You are browsing the archive for foliation Archives - Mountain Beltway.
24 July 2020
Exploring his new digs in Charlottesville, Callan is introduced to a large exposure of phyllite at a dam’s spillway. The foliation there is folded in many ways. Share in a dozen field photos of the site…
8 November 2019
From a creek bed in northern Colorado, the Friday fold distorts foliation in early Proterozoic quartzofeldspathic gneiss, peppered with small almandine garnets.
14 June 2019
Last weekend was the annual meeting of the eastern section of the National Association of Geoscience Teachers. On Friday afternoon, we visited Harpers Ferry, West Virginia, and my colleague Beth Doyle led a great field trip to examine the rocks exposed there. This was my favorite outcrop we saw: Here is a close up of this outcrop, which is framed by (anthropogenic) rock wall: Dipping shallowly from upper left to …
21 November 2018
Today, we take a look at the structural geology that reveals the deformation evolution (first ductile, then brittle) of the South Mountains metamorphic core complex, south of Phoenix, Arizona. Expect lots of photos of smeared-out rocks, broken by faults.
22 August 2018
A reader asks: “What is foliation and what makes it so important to the structure of rock?”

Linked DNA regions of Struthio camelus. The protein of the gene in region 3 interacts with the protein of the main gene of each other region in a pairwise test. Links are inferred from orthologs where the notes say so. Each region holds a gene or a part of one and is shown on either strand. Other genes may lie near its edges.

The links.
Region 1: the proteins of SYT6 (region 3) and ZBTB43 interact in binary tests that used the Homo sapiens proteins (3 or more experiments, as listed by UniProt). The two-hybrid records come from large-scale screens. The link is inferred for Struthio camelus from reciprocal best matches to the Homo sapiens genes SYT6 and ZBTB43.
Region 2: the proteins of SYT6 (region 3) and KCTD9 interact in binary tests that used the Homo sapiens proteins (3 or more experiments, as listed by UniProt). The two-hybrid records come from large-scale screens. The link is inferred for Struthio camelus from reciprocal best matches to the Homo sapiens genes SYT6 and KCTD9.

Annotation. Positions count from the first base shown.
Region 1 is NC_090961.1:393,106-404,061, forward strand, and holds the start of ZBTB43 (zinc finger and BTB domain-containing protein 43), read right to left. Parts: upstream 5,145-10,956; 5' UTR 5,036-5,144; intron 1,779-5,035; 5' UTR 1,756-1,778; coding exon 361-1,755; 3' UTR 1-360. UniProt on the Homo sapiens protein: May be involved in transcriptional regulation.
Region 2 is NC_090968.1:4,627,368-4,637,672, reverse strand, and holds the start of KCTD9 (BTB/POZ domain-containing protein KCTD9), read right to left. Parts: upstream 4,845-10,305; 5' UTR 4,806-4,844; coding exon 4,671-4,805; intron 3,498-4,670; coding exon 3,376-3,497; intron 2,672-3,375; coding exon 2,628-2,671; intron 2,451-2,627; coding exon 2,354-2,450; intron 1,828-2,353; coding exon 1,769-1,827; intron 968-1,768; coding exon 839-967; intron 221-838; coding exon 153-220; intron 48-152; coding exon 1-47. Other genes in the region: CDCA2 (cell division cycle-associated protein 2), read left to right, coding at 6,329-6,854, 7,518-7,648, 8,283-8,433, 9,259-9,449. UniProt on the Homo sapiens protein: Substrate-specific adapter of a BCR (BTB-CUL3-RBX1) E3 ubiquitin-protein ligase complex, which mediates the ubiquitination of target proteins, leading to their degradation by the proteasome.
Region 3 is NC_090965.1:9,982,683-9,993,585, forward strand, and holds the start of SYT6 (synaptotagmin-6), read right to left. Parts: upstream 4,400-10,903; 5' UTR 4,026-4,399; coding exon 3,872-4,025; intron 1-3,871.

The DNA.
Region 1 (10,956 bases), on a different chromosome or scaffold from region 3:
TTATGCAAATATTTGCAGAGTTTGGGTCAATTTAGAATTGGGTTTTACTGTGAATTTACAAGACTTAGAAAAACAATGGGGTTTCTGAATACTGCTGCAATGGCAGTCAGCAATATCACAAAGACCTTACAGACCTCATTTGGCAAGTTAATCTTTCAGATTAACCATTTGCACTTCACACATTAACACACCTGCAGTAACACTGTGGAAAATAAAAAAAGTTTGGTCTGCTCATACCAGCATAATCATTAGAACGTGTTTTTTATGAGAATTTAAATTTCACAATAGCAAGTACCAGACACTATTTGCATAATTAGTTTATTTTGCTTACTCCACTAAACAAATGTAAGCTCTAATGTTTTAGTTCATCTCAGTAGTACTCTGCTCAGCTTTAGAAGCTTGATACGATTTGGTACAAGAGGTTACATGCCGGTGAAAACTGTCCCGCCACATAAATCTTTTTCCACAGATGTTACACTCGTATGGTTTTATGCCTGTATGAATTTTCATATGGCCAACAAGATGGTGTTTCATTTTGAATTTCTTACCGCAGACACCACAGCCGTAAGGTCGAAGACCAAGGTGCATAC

Callan answers with a lot of images of beautifully foliated rocks.
13 February 2018
Some scaly Italian limestone shows off two foliations (S and C) which reveal the kinematic motions that built the Apennines.
9 August 2017
A showcase of five new 3D digital models of awesome rock samples and outcrops, produced using Agisoft Photoscan.
21 July 2017
My friend Ander Sundell at the College of Western Idaho is the source of today’s Friday fold. It’s from somewhere in Sardinia, and I think you’ll find it visually striking: Ander says: The rocks here are Silurian phyllites generated from mudstones that were deposited on the floor of the rheic ocean basin. The color and grain size variation do an excellent job highlighting compositional layering. They were deformed during the …
3 February 2017
The edge of ancestral North America can be found in the canyon of the Salmon River in western Idaho. Folds exposed the Squaw Creek Schist near Riggins record the stresses of adding terranes on during North America’s westward movement since the breakup of Pangaea. The Friday fold crinkled up during the accretion of a terrane to the growing North American continent.
25 November 2016
At the birthplace of the term “mylonite,” we can find Friday folds hidden in the foliation.